REVIEWS

DOIhttp://doi.org/10.1111/j.1468-2230.1974.tb02404.x
Publication Date01 Sep 1974
REVIEWS
DISCRETION
TO
DISOBEY.
By
M.
R.
KADISH
and
S.
H.
KADISH.
[Sbanford,
California:
Stanford
University Press.
1973.
241
pp.
(incl.
index).
€4-50.1
The subtitle of this book is “A Study of Lawful Departures from Legal
Rules.” This
will
raise the hackles
of
any English lawyer, like this reviewer,
brought
up
in
a
positivist tradition. The authors put forward the paradoxical
idea that
a
citizen
or
ofiicial may lawfully break the law, that disobedience
to the law’s commands might, in certain circumstances, be justifiable not only
by reference
to
extra-legal criteria such
as
moral standards,
but
also by
reference
to
standards
or
prindpals within the legal system itself. This ldea
certainly excites curiosity and interest, even if
it
also
excites suspicion.
What do
the
authors mean by lawful departures from legal rules,
or
“1egiEmated disobedience”
as
they often call it? Such departures may be
undertaken legitimately by both offidals and ordinary citizens.
Ot?icials,
they
argue, can sometimes depart from mandatory legal rules in order to further
the true purposes of their roles as officials, and that action can be justified
“not
in
the
moral
but
in the legal context.” This power
is
quite separate
from the wide dmiscretionary powers often conferred upon officials and which
give them flexibility in administering legal rules. The extent to which
individual legal systems will allow such deviations from legal rules will vary,
and it
is
possible that in
a
system which follows
a
very authoritarian
law and
order” model no
such
deviations
will
be permitted at all. However, the
authors
argue
that under the American legal system deviations from mandatory
rules are permitted, even though the precise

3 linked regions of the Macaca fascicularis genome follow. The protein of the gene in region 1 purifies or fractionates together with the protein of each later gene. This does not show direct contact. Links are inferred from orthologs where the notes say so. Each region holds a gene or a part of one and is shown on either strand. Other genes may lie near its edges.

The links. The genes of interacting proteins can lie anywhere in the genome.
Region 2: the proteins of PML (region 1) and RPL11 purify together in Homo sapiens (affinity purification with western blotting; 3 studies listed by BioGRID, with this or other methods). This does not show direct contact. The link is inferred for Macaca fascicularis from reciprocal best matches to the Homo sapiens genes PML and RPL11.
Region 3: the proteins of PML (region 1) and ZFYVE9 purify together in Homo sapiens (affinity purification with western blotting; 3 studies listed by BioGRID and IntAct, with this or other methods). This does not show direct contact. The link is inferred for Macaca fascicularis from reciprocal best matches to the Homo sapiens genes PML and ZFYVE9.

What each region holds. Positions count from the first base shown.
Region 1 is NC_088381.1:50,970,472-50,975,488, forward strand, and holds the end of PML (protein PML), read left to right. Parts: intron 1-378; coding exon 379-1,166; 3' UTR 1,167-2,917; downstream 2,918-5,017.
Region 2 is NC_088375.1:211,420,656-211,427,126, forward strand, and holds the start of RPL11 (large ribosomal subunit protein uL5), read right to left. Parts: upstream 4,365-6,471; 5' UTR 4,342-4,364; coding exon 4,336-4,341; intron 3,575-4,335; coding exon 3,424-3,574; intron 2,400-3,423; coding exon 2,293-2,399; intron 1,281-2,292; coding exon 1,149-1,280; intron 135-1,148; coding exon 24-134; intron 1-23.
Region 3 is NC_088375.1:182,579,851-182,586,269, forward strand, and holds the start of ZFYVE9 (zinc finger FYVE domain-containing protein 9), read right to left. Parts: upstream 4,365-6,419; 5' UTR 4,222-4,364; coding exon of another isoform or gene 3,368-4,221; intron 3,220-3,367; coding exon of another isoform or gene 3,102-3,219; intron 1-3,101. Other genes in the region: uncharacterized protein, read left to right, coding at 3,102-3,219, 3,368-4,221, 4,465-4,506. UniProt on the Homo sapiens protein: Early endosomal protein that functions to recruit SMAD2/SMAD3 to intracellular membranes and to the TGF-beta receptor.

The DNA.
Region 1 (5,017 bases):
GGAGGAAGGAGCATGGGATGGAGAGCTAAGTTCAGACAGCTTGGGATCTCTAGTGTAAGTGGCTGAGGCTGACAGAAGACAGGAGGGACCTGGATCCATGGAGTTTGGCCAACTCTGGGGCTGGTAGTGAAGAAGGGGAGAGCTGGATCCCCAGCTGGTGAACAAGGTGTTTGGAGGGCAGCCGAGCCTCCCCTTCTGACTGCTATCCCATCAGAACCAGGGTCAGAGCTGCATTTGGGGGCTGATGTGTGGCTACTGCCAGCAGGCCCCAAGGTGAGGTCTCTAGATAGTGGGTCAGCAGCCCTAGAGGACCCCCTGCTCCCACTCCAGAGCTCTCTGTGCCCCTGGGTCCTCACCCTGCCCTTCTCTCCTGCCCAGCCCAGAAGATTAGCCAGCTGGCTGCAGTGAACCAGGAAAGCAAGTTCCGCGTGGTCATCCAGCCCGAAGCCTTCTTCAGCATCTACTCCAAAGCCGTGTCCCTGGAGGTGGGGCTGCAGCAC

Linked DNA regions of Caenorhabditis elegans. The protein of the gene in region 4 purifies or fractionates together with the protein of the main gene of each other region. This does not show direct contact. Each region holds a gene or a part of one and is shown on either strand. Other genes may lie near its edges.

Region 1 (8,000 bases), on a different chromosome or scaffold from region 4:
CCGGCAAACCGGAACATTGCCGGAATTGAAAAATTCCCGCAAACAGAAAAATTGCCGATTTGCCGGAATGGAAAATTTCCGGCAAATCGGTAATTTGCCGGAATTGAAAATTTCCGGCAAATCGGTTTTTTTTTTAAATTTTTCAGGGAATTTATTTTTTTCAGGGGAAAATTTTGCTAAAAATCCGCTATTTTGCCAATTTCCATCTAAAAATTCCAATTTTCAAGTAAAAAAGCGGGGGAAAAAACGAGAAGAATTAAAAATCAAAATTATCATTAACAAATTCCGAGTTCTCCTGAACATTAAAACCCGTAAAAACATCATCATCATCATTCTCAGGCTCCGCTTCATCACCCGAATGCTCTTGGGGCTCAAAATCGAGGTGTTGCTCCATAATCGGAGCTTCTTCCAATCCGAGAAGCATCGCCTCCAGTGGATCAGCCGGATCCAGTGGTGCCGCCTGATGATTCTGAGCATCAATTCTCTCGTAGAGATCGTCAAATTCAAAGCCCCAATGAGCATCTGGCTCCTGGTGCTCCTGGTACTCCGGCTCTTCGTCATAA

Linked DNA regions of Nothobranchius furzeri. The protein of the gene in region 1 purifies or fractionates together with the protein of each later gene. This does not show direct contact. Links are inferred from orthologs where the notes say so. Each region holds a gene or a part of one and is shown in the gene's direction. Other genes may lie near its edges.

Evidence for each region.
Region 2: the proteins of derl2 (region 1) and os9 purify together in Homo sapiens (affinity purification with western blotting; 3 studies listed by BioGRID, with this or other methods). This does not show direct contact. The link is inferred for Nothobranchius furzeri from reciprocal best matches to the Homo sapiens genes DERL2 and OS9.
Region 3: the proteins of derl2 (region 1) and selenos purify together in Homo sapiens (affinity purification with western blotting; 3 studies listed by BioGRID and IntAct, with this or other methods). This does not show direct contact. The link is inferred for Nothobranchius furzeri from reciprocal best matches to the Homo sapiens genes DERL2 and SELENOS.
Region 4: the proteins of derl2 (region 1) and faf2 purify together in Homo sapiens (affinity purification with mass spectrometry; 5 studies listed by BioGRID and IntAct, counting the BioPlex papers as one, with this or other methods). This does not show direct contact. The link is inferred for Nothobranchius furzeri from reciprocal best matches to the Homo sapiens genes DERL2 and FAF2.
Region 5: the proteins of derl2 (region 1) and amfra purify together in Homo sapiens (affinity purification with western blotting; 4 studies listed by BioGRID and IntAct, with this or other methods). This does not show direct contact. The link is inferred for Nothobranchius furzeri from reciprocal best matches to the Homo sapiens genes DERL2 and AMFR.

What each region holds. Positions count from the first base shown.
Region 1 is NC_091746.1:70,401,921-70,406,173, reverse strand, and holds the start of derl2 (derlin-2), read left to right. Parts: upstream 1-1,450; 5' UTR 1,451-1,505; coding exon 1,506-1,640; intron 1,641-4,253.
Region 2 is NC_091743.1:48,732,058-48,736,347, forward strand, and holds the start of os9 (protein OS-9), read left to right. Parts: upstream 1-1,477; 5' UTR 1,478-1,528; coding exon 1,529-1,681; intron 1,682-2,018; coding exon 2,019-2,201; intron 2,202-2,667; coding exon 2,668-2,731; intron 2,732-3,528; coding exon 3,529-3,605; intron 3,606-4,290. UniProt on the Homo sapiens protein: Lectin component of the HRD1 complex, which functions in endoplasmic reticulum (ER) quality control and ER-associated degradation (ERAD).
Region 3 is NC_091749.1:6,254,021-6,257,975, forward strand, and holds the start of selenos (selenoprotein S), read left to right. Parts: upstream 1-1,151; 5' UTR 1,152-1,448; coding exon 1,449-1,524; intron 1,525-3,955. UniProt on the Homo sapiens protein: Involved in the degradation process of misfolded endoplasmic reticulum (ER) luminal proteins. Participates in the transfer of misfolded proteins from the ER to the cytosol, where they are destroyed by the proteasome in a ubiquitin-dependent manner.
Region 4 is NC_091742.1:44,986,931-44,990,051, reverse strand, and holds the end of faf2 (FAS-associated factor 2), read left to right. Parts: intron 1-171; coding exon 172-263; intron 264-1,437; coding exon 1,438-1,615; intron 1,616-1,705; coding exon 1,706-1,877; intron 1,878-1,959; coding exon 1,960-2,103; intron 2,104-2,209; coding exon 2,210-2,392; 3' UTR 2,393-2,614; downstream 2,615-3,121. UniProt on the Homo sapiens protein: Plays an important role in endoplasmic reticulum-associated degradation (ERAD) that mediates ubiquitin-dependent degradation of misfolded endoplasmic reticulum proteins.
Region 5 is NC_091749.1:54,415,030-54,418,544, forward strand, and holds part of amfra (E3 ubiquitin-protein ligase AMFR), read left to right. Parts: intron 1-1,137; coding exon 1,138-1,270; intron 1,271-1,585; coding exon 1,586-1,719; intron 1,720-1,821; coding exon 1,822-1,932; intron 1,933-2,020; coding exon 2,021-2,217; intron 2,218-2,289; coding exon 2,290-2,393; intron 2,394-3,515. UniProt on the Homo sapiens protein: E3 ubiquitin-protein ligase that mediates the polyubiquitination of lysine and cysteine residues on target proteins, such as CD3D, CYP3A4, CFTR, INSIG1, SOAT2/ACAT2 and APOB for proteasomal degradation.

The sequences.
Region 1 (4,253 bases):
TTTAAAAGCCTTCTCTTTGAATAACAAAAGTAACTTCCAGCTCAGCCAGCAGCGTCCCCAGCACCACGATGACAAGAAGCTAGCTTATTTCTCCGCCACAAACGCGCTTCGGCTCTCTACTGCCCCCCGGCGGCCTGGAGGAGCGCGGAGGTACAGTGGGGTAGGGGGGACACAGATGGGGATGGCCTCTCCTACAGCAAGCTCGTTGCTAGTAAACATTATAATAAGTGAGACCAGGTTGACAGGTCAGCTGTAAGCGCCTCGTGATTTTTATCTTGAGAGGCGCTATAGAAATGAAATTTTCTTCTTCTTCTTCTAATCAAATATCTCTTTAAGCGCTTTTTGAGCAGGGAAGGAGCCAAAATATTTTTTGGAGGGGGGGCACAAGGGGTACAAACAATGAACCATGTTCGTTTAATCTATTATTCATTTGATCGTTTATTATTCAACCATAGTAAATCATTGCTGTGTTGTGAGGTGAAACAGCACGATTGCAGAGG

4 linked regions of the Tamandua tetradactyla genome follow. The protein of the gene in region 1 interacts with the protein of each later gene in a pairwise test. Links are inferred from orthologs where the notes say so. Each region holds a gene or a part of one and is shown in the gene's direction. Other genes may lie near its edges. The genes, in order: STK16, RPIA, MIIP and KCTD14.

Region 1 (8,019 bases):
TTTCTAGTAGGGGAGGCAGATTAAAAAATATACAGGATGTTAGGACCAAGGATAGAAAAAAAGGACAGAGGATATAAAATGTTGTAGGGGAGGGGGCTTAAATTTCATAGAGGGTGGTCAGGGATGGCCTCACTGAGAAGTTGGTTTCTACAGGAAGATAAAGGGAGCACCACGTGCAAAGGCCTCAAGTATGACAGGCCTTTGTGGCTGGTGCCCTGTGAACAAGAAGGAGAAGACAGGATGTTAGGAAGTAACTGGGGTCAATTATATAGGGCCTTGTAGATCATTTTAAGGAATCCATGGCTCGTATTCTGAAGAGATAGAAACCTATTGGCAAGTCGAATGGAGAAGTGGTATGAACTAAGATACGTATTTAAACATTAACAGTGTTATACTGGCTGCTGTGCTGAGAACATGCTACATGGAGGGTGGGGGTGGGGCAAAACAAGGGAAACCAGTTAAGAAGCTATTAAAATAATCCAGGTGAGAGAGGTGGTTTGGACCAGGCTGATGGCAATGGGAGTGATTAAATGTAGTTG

scope
of these powers may be in
doubt. The argument
is
presented mainly by the extended analys‘is of examples
of
legitimate deviations, such
as
that of the powers of juries.
Juries have
a
legal duty to return
a
verdict according
to
the law, the
content of which they are told by the judge. Nevertheless juries also have
a
liberty, which the authors somet5mes
seem
to consider
to
be
a
right, to return
a verdict in conflict with the judges’ instructions on the law provided the
reasons for
so
doing appear strong enough
to
negate
their duty
to
follow
those instructions. Where they exercise this liberty their verdict
3s
not
a
nullity.
It
cannot be upset (for the juries are not required
to
give
reasons for
their
verdiids). The jury cannot be punished
or
held personally
responsible for their verdicts, They often use this power. “Jury nullification
of unjust laws
is
a
continuing tradition.” After considering other possible
interpretatlons of these facts the authors conclude that juries are allowed by
the law to break the law where the nature of their role, and considerations of
justice and common sense demand this. First that juries
have
a
mandatory legal duty to follow the judge’s Instructions on the law and,
secondly, that
a
departure from this legal duty can sometimes be legally
justifiable. But are juries bound by such
a
mandatory rule? How realisac
is
it
to
talk of legal duties where there the legal system provides no possibilmity
of enforcement, either directly
or
indirectly? Would it not be more honest to
say that the legal system imposes powers on juries, not duties, and that the
use
of
the term duty In this connection is
a
fiction adopted by the legal system
in order to maintain some kind
of
pretence
or,
possibly,
reinforce
a
moral
ideal? Even if it
is
accepted that there exists
a
legnl duty, the authors’ basis
for arguing that the law legitimises
a
disregard of that duty is
’its
non-
enforceab’ility. The law, however, wlll not enforce the duties of juries where
589
This
argument depends upon two main assumptions.

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